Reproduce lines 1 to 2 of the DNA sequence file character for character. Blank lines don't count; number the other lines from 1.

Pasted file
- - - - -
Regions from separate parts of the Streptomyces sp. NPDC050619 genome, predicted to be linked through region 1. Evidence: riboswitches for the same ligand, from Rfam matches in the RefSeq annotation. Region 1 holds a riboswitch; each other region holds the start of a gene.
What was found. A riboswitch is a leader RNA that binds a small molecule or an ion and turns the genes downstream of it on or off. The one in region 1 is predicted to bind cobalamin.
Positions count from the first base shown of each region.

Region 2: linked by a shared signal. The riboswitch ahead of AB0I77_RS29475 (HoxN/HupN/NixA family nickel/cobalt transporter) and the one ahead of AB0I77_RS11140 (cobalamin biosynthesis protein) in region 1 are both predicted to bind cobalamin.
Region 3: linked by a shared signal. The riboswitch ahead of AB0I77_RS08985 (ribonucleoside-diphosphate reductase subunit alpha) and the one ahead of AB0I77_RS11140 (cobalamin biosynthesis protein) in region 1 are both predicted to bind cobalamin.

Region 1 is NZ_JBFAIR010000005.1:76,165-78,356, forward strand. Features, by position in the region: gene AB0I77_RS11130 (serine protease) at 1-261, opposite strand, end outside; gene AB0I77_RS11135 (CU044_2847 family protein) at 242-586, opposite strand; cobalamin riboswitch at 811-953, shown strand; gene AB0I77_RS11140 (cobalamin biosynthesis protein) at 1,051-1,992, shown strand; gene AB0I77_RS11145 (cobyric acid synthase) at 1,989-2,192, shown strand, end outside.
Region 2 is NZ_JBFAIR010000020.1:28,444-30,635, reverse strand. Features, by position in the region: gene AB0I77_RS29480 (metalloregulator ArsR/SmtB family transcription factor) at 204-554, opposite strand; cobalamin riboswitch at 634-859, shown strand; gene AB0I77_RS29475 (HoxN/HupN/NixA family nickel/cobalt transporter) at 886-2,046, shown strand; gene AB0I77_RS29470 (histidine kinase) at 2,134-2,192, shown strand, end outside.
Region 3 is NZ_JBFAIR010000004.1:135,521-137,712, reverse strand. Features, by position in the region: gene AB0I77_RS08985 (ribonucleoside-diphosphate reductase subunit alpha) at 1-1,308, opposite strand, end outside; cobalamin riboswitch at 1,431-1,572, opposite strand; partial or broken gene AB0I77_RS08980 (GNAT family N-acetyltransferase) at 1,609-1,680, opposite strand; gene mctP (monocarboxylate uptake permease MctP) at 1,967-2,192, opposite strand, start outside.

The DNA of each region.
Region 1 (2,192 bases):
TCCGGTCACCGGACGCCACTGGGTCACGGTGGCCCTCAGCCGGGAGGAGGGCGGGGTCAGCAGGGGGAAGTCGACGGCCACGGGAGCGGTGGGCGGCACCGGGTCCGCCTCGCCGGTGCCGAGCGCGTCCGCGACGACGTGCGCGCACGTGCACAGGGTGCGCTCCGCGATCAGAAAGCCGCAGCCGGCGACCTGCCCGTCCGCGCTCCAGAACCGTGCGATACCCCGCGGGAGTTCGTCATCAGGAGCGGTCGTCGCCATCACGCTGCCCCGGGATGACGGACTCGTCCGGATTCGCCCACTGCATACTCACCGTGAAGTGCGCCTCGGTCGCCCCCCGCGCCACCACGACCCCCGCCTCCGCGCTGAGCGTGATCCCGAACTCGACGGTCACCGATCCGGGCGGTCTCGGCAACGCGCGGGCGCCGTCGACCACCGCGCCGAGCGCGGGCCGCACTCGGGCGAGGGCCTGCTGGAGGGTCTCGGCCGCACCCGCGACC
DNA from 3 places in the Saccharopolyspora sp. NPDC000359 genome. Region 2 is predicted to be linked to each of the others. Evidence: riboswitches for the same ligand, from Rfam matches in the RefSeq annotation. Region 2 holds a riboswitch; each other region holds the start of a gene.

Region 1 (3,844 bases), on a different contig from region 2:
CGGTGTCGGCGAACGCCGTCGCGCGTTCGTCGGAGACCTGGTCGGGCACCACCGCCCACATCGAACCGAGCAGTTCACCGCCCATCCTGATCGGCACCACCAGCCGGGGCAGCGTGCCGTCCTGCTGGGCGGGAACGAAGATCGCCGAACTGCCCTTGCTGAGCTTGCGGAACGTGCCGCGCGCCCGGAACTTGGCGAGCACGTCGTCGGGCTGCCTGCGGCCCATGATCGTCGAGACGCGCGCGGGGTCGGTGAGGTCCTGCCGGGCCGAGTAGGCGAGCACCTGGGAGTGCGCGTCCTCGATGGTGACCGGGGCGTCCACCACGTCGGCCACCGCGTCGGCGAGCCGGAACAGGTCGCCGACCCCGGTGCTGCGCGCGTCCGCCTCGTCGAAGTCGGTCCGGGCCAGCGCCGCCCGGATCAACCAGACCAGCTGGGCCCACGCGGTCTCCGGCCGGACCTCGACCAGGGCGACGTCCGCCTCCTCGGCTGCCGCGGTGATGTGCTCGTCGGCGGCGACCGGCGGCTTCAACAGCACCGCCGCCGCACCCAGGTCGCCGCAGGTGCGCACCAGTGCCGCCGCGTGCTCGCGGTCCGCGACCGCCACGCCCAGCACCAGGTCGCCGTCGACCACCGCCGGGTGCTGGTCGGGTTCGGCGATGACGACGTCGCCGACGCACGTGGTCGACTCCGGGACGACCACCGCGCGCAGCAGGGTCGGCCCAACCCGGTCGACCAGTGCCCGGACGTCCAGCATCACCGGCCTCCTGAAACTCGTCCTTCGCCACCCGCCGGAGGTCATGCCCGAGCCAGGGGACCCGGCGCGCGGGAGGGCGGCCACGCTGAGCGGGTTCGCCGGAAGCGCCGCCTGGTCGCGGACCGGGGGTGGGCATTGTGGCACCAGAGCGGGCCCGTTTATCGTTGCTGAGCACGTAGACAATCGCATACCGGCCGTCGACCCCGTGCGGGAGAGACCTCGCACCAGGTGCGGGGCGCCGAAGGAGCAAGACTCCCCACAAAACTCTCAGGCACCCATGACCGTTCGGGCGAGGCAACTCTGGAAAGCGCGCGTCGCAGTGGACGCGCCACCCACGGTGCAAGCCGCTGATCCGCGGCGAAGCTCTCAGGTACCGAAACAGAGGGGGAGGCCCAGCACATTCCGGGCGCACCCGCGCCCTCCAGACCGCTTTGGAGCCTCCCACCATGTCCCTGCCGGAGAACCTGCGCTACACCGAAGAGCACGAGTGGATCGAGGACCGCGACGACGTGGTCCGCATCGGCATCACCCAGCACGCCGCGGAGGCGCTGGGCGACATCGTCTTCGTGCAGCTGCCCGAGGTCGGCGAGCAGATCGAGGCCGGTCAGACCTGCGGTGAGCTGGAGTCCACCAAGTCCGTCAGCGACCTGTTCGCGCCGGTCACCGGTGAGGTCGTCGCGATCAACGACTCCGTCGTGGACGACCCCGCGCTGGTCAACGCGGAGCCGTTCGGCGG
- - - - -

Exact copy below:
Regions from separate parts of the Streptomyces sp. NPDC050619 genome, predicted to be linked through region 1. Evidence: riboswitches for the same ligand, from Rfam matches in the RefSeq annotation. Region 1 holds a riboswitch; each other region holds the start of a gene.
What was found. A riboswitch is a leader RNA that binds a small molecule or an ion and turns the genes downstream of it on or off. The one in region 1 is predicted to bind cobalamin.